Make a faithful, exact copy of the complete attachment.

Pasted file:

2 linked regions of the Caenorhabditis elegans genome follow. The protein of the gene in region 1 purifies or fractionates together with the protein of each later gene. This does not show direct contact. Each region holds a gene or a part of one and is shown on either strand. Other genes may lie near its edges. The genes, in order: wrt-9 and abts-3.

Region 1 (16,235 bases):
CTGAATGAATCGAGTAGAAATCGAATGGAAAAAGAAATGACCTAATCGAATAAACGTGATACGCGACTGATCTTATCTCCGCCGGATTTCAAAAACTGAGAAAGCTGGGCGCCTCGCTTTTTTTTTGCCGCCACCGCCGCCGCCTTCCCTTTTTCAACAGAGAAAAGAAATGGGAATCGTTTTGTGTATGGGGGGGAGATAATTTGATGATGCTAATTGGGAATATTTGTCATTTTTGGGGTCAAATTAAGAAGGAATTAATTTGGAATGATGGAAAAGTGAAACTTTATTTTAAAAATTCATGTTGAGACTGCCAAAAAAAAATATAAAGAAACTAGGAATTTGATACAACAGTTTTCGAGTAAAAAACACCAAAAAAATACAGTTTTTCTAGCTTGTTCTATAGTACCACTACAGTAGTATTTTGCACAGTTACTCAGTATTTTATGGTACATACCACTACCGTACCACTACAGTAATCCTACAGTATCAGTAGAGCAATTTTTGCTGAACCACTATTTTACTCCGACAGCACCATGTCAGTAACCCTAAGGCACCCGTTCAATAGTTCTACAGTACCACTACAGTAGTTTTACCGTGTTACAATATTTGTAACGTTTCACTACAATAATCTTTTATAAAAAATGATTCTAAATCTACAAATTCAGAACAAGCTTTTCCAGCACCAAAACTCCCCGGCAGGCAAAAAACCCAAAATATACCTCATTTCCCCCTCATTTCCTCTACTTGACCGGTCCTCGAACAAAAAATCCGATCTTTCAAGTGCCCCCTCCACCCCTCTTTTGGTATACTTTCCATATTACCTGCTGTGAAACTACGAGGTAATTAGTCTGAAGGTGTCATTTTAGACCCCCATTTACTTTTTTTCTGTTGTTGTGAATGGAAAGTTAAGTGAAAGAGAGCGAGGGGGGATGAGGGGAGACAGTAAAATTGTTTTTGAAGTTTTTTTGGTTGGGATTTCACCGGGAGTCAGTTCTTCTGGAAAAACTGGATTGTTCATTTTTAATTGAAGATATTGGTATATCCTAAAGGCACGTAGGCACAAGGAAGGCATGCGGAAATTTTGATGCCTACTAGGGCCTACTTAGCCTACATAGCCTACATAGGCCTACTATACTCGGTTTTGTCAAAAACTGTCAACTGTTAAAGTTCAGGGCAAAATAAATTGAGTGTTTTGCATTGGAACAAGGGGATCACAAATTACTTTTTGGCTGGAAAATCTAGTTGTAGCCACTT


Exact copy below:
2 linked regions of the Caenorhabditis elegans genome follow. The protein of the gene in region 1 purifies or fractionates together with the protein of each later gene. This does not show direct contact. Each region holds a gene or a part of one and is shown on either strand. Other genes may lie near its edges. The genes, in order: wrt-9 and abts-3.

Region 1 (16,235 bases):
CTGAATGAATCGAGTAGAAATCGAATGGAAAAAGAAATGACCTAATCGAATAAACGTGATACGCGACTGATCTTATCTCCGCCGGATTTCAAAAACTGAGAAAGCTGGGCGCCTCGCTTTTTTTTTGCCGCCACCGCCGCCGCCTTCCCTTTTTCAACAGAGAAAAGAAATGGGAATCGTTTTGTGTATGGGGGGGAGATAATTTGATGATGCTAATTGGGAATATTTGTCATTTTTGGGGTCAAATTAAGAAGGAATTAATTTGGAATGATGGAAAAGTGAAACTTTATTTTAAAAATTCATGTTGAGACTGCCAAAAAAAAATATAAAGAAACTAGGAATTTGATACAACAGTTTTCGAGTAAAAAACACCAAAAAAATACAGTTTTTCTAGCTTGTTCTATAGTACCACTACAGTAGTATTTTGCACAGTTACTCAGTATTTTATGGTACATACCACTACCGTACCACTACAGTAATCCTACAGTATCAGTAGAGCAATTTTTGCTGAACCACTATTTTACTCCGACAGCACCATGTCAGTAACCCTAAGGCACCCGTTCAATAGTTCTACAGTACCACTACAGTAGTTTTACCGTGTTACAATATTTGTAACGTTTCACTACAATAATCTTTTATAAAAAATGATTCTAAATCTACAAATTCAGAACAAGCTTTTCCAGCACCAAAACTCCCCGGCAGGCAAAAAACCCAAAATATACCTCATTTCCCCCTCATTTCCTCTACTTGACCGGTCCTCGAACAAAAAATCCGATCTTTCAAGTGCCCCCTCCACCCCTCTTTTGGTATACTTTCCATATTACCTGCTGTGAAACTACGAGGTAATTAGTCTGAAGGTGTCATTTTAGACCCCCATTTACTTTTTTTCTGTTGTTGTGAATGGAAAGTTAAGTGAAAGAGAGCGAGGGGGGATGAGGGGAGACAGTAAAATTGTTTTTGAAGTTTTTTTGGTTGGGATTTCACCGGGAGTCAGTTCTTCTGGAAAAACTGGATTGTTCATTTTTAATTGAAGATATTGGTATATCCTAAAGGCACGTAGGCACAAGGAAGGCATGCGGAAATTTTGATGCCTACTAGGGCCTACTTAGCCTACATAGCCTACATAGGCCTACTATACTCGGTTTTGTCAAAAACTGTCAACTGTTAAAGTTCAGGGCAAAATAAATTGAGTGTTTTGCATTGGAACAAGGGGATCACAAATTACTTTTTGGCTGGAAAATCTAGTTGTAGCCACTT